For-profit entities that comply with AASB 10 will simultaneously be in compliance with IFRS 10.

Not-for-profit entities using the added “Aus” paragraphs in the Standard that specifically apply to not-for-profit entities may not be simultaneously complying with IFRS 10.

–  –  –

ACCOUNTING STANDARD AASB 10

CONSOLIDATED FINANCIAL STATEMENTS

Objective 1 The objective of this Standard is to establish principles for the presentation and preparation of consolidated financial statements when an entity controls one or more other entities.

Meeting the objective 2 To meet the objective in paragraph 1, this Standard:

–  –  –

(d) sets out the accounting requirements for the preparation of consolidated financial statements.

3 This Standard does not deal with the accounting requirements for business combinations and their effect on consolidation, including goodwill arising on a business combination (see AASB 3 Business Combinations).

–  –  –

Aus3.2 This Standard applies to annual reporting periods beginning on or after 1 January 2013.

Aus3.3 This Standard may be applied by for-profit entities, but not by not-for-profit entities, to annual reporting periods beginning on or after 1 January 2005 but before 1 January 2013. If a for-profit entity applies this Standard to such an annual reporting period, it shall disclose that fact and apply AASB 11 Joint Arrangements, AASB 12 Disclosure of Interests in Other Entities, AASB 127 Separate Financial Statements (August 2011) and AASB 128 Investments in Associates and Joint Ventures (August 2011), at the same time.

Aus3.4 The requirements specified in this Standard apply to the financial statements where information resulting from their application is material in accordance with AASB 1031 Materiality.

Aus3.5 When applied or operative, this Standard supersedes:

–  –  –

Scope 4 An entity that is a parent shall present consolidated financial

statements. This Standard applies to all entities, except as follows:

–  –  –

(b) post-employment benefit plans or other long-term employee benefit plans to which AASB 119 Employee Benefits applies.

Aus4.1 Notwithstanding paragraph 4(a)(iv), a parent that meets the criteria in paragraphs 4(a)(i), 4(a)(ii) and 4(a)(iii) need not present consolidated financial statements if its ultimate or any intermediate parent produces consolidated financial statements available for public use and the parent and its ultimate or intermediate parent are both not-for-profit entities complying with Australian Accounting Standards.

Aus4.2 Notwithstanding paragraphs 4 and Aus4.1, the ultimate Australian parent shall present consolidated financial statements that consolidate its investments in subsidiaries in accordance with this Standard when either the parent or the group is a reporting entity or both the parent and the group are reporting entities.

Control 5 An investor, regardless of the nature of its involvement with an entity (the investee), shall determine whether it is a parent by assessing whether it controls the investee.

–  –  –

7 Thus, an investor controls an investee if and only if the investor

has all the following:

(a) power over the investee (see paragraphs 10–14);

(b) exposure, or rights, to variable returns from its involvement with the investee (see paragraphs 15 and 16); and (c) the ability to use its power over the investee to affect the amount of the investor’s returns (see paragraphs 17 and 18).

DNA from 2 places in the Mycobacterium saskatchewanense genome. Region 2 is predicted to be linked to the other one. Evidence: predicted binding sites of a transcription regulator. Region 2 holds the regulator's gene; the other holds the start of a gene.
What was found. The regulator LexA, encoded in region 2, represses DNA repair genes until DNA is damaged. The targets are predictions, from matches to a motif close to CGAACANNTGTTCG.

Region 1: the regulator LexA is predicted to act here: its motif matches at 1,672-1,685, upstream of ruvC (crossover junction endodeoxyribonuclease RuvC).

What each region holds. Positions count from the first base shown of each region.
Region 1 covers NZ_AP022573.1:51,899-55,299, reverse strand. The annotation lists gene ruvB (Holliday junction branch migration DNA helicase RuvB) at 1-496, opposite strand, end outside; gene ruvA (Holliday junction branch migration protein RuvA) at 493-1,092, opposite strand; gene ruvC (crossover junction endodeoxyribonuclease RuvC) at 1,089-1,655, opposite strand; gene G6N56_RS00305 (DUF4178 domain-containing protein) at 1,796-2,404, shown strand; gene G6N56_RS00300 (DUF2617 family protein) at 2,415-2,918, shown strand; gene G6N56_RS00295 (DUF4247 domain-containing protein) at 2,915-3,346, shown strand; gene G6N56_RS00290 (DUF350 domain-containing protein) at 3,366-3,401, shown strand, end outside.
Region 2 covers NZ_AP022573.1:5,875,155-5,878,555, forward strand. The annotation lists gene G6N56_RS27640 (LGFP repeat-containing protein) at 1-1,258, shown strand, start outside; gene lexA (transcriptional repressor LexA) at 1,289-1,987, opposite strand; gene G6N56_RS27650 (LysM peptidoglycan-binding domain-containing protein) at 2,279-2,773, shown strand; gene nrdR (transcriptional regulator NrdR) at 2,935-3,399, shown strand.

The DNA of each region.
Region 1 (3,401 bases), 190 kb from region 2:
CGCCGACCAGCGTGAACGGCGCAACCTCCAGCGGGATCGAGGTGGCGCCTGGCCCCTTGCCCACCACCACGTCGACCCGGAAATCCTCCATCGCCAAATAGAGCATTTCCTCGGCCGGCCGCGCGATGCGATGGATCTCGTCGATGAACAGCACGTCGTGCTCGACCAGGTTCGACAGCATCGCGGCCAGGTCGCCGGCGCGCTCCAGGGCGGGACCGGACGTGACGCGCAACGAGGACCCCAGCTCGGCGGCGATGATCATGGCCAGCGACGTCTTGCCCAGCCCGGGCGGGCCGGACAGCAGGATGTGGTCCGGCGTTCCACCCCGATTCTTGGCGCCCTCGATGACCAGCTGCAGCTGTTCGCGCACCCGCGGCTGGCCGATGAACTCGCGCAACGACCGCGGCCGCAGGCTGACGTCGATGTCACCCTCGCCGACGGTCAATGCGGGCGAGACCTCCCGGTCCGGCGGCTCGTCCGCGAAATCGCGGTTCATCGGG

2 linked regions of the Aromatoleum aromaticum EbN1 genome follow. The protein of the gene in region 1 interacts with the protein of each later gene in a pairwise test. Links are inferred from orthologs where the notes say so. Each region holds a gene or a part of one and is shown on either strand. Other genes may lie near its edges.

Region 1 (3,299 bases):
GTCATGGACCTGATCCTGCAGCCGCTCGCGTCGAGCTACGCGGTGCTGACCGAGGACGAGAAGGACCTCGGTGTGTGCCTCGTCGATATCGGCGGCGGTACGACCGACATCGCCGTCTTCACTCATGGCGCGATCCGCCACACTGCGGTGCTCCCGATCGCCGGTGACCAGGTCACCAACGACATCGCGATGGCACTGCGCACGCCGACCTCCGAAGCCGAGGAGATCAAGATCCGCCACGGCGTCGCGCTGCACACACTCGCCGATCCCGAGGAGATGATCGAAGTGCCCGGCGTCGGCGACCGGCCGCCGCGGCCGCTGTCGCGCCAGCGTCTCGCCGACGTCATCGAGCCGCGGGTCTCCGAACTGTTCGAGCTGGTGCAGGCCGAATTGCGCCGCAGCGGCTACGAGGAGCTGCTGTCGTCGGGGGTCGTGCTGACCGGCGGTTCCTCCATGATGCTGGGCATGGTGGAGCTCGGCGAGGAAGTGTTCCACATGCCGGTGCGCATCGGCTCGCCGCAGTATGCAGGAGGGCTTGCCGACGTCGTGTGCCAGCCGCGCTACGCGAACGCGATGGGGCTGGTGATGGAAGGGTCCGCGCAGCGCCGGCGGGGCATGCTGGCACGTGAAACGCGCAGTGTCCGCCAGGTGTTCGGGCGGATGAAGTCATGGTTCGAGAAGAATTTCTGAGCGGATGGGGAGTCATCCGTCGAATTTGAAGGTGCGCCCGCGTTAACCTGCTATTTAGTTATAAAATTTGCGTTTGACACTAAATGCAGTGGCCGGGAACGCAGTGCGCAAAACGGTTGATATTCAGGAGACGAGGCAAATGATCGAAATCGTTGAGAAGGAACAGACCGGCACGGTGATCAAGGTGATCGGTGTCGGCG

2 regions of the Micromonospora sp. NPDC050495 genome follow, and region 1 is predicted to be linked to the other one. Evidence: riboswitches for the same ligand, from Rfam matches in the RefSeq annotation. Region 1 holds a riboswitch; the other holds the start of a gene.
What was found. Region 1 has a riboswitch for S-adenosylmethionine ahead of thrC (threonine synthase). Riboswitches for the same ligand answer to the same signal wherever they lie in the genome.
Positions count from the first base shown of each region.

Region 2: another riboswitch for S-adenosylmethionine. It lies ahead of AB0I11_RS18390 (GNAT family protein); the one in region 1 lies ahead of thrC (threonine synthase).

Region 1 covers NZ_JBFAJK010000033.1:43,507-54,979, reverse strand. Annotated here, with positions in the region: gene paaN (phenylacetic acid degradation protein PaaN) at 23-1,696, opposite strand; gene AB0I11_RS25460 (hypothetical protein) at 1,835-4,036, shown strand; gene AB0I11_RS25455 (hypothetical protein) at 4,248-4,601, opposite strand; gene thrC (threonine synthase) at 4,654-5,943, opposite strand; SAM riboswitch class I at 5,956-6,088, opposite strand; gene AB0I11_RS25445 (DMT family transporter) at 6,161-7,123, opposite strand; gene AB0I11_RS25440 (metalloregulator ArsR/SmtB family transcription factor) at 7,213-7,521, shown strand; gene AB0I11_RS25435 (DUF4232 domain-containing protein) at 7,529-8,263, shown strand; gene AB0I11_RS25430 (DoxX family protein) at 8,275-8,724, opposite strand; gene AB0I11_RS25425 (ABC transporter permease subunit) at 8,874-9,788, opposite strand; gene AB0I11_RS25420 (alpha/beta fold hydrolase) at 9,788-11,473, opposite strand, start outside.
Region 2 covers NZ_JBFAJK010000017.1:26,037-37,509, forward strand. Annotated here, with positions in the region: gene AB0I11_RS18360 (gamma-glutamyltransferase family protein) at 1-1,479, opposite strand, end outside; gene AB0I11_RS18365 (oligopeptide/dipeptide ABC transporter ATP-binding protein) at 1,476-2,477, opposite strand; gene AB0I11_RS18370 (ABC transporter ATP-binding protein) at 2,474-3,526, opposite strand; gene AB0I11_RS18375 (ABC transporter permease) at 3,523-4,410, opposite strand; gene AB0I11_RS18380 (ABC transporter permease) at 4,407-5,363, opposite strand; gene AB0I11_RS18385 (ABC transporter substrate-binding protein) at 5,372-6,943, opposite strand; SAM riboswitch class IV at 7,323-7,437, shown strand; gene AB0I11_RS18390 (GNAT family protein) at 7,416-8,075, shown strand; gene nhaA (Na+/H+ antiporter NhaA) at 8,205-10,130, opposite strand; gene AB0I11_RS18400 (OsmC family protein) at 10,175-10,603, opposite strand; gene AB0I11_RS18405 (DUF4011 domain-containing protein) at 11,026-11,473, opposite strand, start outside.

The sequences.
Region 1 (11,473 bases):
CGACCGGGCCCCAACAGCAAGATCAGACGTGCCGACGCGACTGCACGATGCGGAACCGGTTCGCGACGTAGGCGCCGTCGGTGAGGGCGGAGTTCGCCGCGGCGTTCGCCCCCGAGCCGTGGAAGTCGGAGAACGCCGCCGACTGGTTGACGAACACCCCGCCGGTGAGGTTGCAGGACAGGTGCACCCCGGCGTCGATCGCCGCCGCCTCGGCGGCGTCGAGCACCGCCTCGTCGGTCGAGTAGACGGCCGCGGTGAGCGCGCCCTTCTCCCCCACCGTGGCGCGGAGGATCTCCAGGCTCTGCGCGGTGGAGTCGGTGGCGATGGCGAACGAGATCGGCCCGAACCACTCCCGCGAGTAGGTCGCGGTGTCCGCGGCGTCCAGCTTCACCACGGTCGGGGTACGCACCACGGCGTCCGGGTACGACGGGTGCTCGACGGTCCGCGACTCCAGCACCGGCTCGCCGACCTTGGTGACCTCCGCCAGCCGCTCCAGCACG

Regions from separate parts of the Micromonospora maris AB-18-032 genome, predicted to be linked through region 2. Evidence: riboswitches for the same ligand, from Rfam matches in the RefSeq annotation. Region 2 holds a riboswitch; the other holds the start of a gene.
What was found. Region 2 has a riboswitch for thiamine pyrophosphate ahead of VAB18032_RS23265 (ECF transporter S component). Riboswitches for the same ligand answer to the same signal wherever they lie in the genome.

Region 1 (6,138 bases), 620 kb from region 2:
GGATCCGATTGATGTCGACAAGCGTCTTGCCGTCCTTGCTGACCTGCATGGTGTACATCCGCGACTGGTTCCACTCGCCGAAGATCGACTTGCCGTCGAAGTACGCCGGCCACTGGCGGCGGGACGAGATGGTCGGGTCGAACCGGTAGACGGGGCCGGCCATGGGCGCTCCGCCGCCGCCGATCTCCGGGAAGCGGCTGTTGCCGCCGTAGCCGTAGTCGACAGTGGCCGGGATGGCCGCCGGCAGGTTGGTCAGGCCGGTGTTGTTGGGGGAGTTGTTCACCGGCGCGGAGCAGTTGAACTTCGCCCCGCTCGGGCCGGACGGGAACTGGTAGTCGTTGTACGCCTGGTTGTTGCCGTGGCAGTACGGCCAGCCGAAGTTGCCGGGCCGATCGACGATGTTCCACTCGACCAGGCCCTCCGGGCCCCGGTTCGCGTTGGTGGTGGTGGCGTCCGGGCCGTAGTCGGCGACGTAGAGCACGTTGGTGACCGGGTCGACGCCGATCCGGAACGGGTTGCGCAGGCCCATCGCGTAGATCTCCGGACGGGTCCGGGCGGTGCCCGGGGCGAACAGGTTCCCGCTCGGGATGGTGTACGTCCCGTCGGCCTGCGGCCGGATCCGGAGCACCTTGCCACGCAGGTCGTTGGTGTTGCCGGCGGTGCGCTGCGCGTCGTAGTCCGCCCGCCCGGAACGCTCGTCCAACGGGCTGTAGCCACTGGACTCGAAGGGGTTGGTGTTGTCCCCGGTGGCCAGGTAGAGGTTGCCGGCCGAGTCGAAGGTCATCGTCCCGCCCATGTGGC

8 An investor shall consider all facts and circumstances when assessing whether it controls an investee. The investor shall reassess whether it controls an investee if facts and circumstances indicate that there are changes to one or more of the three elements of control listed in paragraph 7 (see paragraphs B80–B85).

9 Two or more investors collectively control an investee when they must act together to direct the relevant activities. In such cases, because no investor can direct the activities without the co-operation of the others, no investor individually controls the investee. Each investor would account for its interest in the investee in accordance with the relevant Standards, such as AASB 11 Joint Arrangements, AASB 128 Investments in Associates and Joint Ventures or AASB 9 Financial Instruments.

Power 10 An investor has power over an investee when the investor has existing rights that give it the current ability to direct the relevant activities, ie the activities that significantly affect the investee’s returns.

11 Power arises from rights. Sometimes assessing power is straightforward, such as when power over an investee is obtained directly and solely from the voting rights granted by equity instruments such as shares, and can be assessed by considering the voting rights from those shareholdings. In other cases, the assessment will be more complex and require more than one factor to be considered, for example when power results from one or more contractual arrangements.

AASB 10 STANDARD 12 An investor with the current ability to direct the relevant activities has power even if its rights to direct have yet to be exercised. Evidence that the investor has been directing relevant activities can help determine whether the investor has power, but such evidence is not, in itself, conclusive in determining whether the investor has power over an investee.

13 If two or more investors each have existing rights that give them the unilateral ability to direct different relevant activities, the investor that has the current ability to direct the activities that most significantly affect the returns of the investee has power over the investee.

14 An investor can have power over an investee even if other entities have existing rights that give them the current ability to participate in the direction of the relevant activities, for example when another entity has significant influence. However, an investor that holds only protective rights does not have power over an investee (see paragraphs B26–B28), and consequently does not control the investee.

Returns 15 An investor is exposed, or has rights, to variable returns from its involvement with the investee when the investor’s returns from its involvement have the potential to vary as a result of the investee’s performance. The investor’s returns can be only positive, only negative or both positive and negative.

16 Although only one investor can control an investee, more than one party can share in the returns of an investee. For example, holders of non-controlling interests can share in the profits or distributions of an investee.

Link between power and returns 17 An investor controls an investee if the investor not only has power over the investee and exposure or rights to variable returns from its involvement with the investee, but also has the ability to use its power to affect the investor’s returns from its involvement with the investee.